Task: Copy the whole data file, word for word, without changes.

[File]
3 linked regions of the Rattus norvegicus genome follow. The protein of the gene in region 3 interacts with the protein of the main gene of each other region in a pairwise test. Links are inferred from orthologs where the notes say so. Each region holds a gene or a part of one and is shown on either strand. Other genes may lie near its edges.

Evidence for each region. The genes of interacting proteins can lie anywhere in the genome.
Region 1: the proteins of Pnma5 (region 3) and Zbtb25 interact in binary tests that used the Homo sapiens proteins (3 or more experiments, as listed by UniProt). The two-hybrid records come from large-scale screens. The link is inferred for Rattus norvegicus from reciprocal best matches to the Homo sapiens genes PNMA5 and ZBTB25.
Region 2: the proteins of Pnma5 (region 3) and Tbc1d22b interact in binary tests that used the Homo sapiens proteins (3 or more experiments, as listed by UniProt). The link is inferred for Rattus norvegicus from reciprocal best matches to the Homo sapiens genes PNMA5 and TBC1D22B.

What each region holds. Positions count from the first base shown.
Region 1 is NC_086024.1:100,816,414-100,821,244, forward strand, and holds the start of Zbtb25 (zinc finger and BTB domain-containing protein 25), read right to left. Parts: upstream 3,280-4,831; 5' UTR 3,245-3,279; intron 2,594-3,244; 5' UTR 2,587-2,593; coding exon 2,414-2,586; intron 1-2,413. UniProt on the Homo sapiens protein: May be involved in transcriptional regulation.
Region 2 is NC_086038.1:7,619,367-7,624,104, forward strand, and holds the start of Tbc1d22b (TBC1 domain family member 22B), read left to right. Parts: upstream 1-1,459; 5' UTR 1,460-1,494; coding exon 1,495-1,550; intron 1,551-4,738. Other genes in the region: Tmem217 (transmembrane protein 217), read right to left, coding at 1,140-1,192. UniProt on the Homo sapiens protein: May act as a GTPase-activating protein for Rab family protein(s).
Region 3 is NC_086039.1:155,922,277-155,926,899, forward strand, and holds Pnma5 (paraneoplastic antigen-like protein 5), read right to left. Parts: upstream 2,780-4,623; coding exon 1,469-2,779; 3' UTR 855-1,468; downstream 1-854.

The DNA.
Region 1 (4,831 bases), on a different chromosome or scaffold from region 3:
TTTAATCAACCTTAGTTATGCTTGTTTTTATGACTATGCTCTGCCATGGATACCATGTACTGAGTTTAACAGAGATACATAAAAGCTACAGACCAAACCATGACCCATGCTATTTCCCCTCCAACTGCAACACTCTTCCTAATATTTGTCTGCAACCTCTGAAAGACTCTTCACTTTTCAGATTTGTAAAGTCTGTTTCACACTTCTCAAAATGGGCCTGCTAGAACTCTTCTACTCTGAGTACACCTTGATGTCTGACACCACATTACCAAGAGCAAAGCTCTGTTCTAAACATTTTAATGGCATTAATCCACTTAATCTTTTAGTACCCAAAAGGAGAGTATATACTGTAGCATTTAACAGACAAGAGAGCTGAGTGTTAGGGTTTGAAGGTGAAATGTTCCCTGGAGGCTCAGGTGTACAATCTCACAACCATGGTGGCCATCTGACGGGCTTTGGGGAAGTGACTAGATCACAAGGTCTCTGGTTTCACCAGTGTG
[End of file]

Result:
3 linked regions of the Rattus norvegicus genome follow. The protein of the gene in region 3 interacts with the protein of the main gene of each other region in a pairwise test. Links are inferred from orthologs where the notes say so. Each region holds a gene or a part of one and is shown on either strand. Other genes may lie near its edges.

Evidence for each region. The genes of interacting proteins can lie anywhere in the genome.
Region 1: the proteins of Pnma5 (region 3) and Zbtb25 interact in binary tests that used the Homo sapiens proteins (3 or more experiments, as listed by UniProt). The two-hybrid records come from large-scale screens. The link is inferred for Rattus norvegicus from reciprocal best matches to the Homo sapiens genes PNMA5 and ZBTB25.
Region 2: the proteins of Pnma5 (region 3) and Tbc1d22b interact in binary tests that used the Homo sapiens proteins (3 or more experiments, as listed by UniProt). The link is inferred for Rattus norvegicus from reciprocal best matches to the Homo sapiens genes PNMA5 and TBC1D22B.

What each region holds. Positions count from the first base shown.
Region 1 is NC_086024.1:100,816,414-100,821,244, forward strand, and holds the start of Zbtb25 (zinc finger and BTB domain-containing protein 25), read right to left. Parts: upstream 3,280-4,831; 5' UTR 3,245-3,279; intron 2,594-3,244; 5' UTR 2,587-2,593; coding exon 2,414-2,586; intron 1-2,413. UniProt on the Homo sapiens protein: May be involved in transcriptional regulation.
Region 2 is NC_086038.1:7,619,367-7,624,104, forward strand, and holds the start of Tbc1d22b (TBC1 domain family member 22B), read left to right. Parts: upstream 1-1,459; 5' UTR 1,460-1,494; coding exon 1,495-1,550; intron 1,551-4,738. Other genes in the region: Tmem217 (transmembrane protein 217), read right to left, coding at 1,140-1,192. UniProt on the Homo sapiens protein: May act as a GTPase-activating protein for Rab family protein(s).
Region 3 is NC_086039.1:155,922,277-155,926,899, forward strand, and holds Pnma5 (paraneoplastic antigen-like protein 5), read right to left. Parts: upstream 2,780-4,623; coding exon 1,469-2,779; 3' UTR 855-1,468; downstream 1-854.

The DNA.
Region 1 (4,831 bases), on a different chromosome or scaffold from region 3:
TTTAATCAACCTTAGTTATGCTTGTTTTTATGACTATGCTCTGCCATGGATACCATGTACTGAGTTTAACAGAGATACATAAAAGCTACAGACCAAACCATGACCCATGCTATTTCCCCTCCAACTGCAACACTCTTCCTAATATTTGTCTGCAACCTCTGAAAGACTCTTCACTTTTCAGATTTGTAAAGTCTGTTTCACACTTCTCAAAATGGGCCTGCTAGAACTCTTCTACTCTGAGTACACCTTGATGTCTGACACCACATTACCAAGAGCAAAGCTCTGTTCTAAACATTTTAATGGCATTAATCCACTTAATCTTTTAGTACCCAAAAGGAGAGTATATACTGTAGCATTTAACAGACAAGAGAGCTGAGTGTTAGGGTTTGAAGGTGAAATGTTCCCTGGAGGCTCAGGTGTACAATCTCACAACCATGGTGGCCATCTGACGGGCTTTGGGGAAGTGACTAGATCACAAGGTCTCTGGTTTCACCAGTGTG